Although the Assembly debated for less than 15 minutes, Wisconsin state senators placed the budget bill on Gov. Scott Walker’s desk after 12 hours of debate Thursday.
With a vote held shortly after midnight Friday morning, the Senate voted 17-16 to pass the budget bill, which includes $650 million in income tax cuts for Wisconsin residents and an expansion of the school voucher program. Sen. Dale Schultz, R-Richland Center, joined Democrats in voting against the bill.
In a statement Thursday, Schultz expressed his concerns about the budget, most of which stem from the non-fiscal related items in the budget, such as the removal of the Wisconsin Center of Investigative Journalism from the University of Wisconsin campus and the introduction of a commercial bail bond system after the state removed the system in 1979.
“There are over 90 items in this bill which the Legislative Fiscal Bureau has identified as non-fiscal, and they don’t belong,” Schultz said. “They don’t belong, because our party said so, and my constituents have reminded me of that fact as I’ve traveled around my district listing.”
Walker said in a statement, however, he looks forward to signing the bill, as it gives relief to Wisconsin residents and gives parents additional options for education.
Walker added the budget protects taxpayers from using insecure federal funds for health care.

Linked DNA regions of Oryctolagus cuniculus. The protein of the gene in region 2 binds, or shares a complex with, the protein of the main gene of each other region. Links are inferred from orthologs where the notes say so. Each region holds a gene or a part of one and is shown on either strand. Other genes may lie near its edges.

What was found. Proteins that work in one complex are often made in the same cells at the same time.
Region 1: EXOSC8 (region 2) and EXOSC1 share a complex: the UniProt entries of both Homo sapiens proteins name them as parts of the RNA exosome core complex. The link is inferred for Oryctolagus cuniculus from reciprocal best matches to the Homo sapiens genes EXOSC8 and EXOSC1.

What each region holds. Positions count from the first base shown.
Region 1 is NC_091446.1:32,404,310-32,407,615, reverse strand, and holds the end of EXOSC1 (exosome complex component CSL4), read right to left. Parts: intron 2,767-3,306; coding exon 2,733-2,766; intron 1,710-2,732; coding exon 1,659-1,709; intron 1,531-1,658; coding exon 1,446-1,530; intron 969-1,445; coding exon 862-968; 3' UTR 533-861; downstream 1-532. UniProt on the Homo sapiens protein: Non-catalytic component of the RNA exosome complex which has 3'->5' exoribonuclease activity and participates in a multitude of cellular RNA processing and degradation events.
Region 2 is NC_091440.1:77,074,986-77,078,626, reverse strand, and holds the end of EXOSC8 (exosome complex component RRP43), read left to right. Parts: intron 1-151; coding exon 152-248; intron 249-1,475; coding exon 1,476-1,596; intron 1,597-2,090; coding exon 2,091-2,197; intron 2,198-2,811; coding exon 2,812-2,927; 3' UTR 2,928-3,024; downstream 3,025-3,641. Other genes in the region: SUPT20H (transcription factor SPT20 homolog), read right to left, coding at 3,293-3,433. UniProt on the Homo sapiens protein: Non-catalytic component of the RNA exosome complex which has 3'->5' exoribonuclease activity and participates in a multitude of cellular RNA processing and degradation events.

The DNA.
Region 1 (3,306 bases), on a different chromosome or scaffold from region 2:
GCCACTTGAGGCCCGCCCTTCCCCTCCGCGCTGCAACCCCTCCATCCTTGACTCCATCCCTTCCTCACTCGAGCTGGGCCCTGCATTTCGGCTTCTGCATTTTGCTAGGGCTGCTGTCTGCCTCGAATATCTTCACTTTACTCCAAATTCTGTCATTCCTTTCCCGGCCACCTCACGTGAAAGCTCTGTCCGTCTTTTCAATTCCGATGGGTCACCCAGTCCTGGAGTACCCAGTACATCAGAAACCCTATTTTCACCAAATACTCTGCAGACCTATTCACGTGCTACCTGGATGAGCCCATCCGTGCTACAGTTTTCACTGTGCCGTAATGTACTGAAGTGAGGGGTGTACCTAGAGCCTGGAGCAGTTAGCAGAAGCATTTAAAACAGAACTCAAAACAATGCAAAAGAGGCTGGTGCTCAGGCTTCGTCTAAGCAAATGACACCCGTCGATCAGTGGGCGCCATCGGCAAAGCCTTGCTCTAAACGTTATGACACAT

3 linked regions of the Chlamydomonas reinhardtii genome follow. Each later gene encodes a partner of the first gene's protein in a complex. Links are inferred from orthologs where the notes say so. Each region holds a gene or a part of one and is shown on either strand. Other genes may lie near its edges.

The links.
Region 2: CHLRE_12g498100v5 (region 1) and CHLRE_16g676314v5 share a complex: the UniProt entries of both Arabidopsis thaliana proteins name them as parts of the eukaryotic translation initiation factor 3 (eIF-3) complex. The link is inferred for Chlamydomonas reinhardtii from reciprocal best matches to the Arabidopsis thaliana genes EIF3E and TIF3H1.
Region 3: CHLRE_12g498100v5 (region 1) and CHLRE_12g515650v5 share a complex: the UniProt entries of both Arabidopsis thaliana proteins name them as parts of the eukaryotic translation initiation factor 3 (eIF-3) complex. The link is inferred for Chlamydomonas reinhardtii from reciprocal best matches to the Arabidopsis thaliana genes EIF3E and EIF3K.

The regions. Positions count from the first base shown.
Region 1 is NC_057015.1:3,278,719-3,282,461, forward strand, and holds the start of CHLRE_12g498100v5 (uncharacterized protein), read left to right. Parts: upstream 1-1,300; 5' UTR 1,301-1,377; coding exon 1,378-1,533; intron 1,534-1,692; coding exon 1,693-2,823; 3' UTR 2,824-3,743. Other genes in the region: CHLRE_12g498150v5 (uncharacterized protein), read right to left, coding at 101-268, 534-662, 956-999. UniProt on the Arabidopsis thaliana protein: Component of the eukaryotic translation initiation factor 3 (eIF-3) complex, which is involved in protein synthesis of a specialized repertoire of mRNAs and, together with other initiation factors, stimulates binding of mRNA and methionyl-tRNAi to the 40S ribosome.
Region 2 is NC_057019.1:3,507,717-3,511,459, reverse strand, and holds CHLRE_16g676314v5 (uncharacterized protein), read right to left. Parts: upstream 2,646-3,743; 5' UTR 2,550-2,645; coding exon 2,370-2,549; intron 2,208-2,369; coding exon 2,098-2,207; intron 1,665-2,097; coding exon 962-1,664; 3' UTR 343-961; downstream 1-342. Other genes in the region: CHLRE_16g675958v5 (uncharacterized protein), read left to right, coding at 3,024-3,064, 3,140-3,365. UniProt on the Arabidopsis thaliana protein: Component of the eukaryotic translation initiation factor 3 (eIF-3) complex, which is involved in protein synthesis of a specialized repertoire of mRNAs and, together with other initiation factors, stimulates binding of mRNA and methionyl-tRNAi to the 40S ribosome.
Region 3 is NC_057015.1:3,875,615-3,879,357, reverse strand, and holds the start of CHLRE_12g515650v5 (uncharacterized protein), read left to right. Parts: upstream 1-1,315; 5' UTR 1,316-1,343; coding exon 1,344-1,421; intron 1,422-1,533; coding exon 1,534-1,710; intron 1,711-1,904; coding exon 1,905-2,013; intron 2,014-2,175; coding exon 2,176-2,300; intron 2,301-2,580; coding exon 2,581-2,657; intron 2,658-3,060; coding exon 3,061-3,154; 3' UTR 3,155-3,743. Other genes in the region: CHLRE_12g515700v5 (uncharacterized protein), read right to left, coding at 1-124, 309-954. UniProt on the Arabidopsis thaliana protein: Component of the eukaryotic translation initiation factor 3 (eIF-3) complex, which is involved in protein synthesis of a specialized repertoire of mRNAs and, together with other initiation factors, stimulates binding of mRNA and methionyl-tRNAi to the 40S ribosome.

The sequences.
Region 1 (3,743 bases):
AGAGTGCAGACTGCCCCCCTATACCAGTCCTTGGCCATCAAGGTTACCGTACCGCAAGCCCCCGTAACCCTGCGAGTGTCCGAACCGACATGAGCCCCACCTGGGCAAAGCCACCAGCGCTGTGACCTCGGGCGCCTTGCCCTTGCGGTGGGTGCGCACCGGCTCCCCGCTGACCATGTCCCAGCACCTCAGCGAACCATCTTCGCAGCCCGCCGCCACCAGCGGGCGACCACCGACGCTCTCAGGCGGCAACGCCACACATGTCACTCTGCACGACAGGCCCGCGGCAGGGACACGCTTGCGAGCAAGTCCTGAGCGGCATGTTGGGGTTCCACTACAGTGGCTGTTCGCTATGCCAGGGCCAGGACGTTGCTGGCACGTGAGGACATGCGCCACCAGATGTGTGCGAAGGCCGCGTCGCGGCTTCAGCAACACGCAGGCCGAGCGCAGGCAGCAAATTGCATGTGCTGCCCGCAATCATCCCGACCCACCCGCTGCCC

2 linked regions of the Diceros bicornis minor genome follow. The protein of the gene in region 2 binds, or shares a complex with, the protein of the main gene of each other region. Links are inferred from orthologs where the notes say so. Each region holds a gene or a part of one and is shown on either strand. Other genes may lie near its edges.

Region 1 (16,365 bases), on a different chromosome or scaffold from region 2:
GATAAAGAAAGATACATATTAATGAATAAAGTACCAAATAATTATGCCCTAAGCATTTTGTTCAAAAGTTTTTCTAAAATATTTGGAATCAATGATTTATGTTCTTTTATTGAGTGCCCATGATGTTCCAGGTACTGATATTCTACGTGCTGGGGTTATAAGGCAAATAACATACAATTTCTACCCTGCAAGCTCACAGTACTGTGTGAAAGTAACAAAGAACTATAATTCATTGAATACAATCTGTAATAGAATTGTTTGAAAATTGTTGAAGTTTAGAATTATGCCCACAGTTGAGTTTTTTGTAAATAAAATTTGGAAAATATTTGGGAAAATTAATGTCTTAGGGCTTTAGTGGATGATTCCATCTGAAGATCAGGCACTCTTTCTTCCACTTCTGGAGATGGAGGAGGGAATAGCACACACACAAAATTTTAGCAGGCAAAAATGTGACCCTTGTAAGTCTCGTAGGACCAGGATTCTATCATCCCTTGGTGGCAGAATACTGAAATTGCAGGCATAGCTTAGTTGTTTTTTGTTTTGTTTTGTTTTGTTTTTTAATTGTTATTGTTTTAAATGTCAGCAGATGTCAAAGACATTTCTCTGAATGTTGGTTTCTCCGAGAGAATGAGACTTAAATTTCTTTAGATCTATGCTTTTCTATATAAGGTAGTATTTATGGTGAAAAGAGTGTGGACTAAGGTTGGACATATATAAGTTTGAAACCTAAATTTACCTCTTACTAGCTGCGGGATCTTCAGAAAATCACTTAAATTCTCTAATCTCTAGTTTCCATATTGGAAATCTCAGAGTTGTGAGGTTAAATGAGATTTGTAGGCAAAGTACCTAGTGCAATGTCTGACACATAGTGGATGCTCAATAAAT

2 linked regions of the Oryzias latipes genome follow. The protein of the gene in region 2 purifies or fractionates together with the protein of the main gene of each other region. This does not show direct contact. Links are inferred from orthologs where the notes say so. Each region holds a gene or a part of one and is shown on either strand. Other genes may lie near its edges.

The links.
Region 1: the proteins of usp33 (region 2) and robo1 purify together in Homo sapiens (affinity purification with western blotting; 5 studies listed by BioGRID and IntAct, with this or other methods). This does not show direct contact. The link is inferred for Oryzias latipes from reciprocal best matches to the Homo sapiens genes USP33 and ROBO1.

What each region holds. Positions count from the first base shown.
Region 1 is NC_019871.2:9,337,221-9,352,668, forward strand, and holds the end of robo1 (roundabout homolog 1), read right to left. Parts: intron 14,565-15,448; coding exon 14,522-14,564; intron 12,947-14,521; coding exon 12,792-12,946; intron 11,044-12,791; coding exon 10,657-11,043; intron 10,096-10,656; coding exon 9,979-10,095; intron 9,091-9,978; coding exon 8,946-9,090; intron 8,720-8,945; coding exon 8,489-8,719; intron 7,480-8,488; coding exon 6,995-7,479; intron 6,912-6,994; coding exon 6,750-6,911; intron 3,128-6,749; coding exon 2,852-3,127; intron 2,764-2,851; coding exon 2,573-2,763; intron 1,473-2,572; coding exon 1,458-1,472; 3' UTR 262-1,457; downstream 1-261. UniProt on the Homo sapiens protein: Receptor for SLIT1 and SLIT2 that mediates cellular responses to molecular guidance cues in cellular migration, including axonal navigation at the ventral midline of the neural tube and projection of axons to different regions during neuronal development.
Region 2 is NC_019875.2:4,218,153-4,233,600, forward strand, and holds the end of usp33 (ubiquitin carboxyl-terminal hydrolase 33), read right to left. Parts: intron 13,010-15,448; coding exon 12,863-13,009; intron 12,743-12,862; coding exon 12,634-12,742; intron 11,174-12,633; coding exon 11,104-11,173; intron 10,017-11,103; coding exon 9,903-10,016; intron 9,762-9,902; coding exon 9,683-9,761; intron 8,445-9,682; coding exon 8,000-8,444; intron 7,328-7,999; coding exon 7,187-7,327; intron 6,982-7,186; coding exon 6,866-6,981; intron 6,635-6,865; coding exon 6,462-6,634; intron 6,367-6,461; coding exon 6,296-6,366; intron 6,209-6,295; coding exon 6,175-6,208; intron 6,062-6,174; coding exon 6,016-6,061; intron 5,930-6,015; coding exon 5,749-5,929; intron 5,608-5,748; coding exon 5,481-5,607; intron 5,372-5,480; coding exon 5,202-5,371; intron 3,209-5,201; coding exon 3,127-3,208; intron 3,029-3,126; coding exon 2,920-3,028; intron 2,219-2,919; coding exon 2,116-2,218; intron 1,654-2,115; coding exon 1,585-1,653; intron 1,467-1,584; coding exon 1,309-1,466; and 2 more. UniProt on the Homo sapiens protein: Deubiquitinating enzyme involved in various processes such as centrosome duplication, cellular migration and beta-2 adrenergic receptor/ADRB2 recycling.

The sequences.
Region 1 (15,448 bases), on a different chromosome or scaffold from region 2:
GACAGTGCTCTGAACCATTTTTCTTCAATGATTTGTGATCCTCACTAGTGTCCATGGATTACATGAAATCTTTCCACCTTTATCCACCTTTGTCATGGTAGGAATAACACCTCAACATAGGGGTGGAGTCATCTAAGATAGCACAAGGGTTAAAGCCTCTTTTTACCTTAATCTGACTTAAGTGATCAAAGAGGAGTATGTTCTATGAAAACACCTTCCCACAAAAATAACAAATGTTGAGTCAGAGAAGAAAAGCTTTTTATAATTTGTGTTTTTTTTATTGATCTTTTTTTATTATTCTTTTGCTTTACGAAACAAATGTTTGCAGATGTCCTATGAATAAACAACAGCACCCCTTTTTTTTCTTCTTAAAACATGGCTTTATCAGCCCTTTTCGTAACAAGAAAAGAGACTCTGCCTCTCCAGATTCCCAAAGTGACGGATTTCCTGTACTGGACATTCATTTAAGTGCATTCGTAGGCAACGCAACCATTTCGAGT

“In addition, this budget reforms government to provide access to affordable health care options for everyone in Wisconsin and reduces the number of uninsured people by over 224,000,” Walker said. “These reforms strengthen Wisconsin’s safety net for those in need, while protecting our taxpayers from unnecessary risk and the fiscal uncertainty coming out of Washington, D.C.”
Although Walker is satisfied with the GOP revisions regarding health care, the Wisconsin Council on Children and Families said in a statement the bill is not helping families and children with their health care needs.
According to the statement, the organization is disappointed with Walker’s rejection of using federal Medicaid funds and added the use of such funds could have strengthened BadgerCare in addition to saving taxpayers money.
While Democrats and some Republicans are critical of the budget, many Republicans say this bill puts Wisconsin in the right direction.
Sen. Mary Lazich, R-New Berlin, a member of the Legislature’s Joint Finance Committee, said the bill puts Wisconsin on the path to recovery.
“The budget keeps Wisconsin open for business and on the right track,” she said.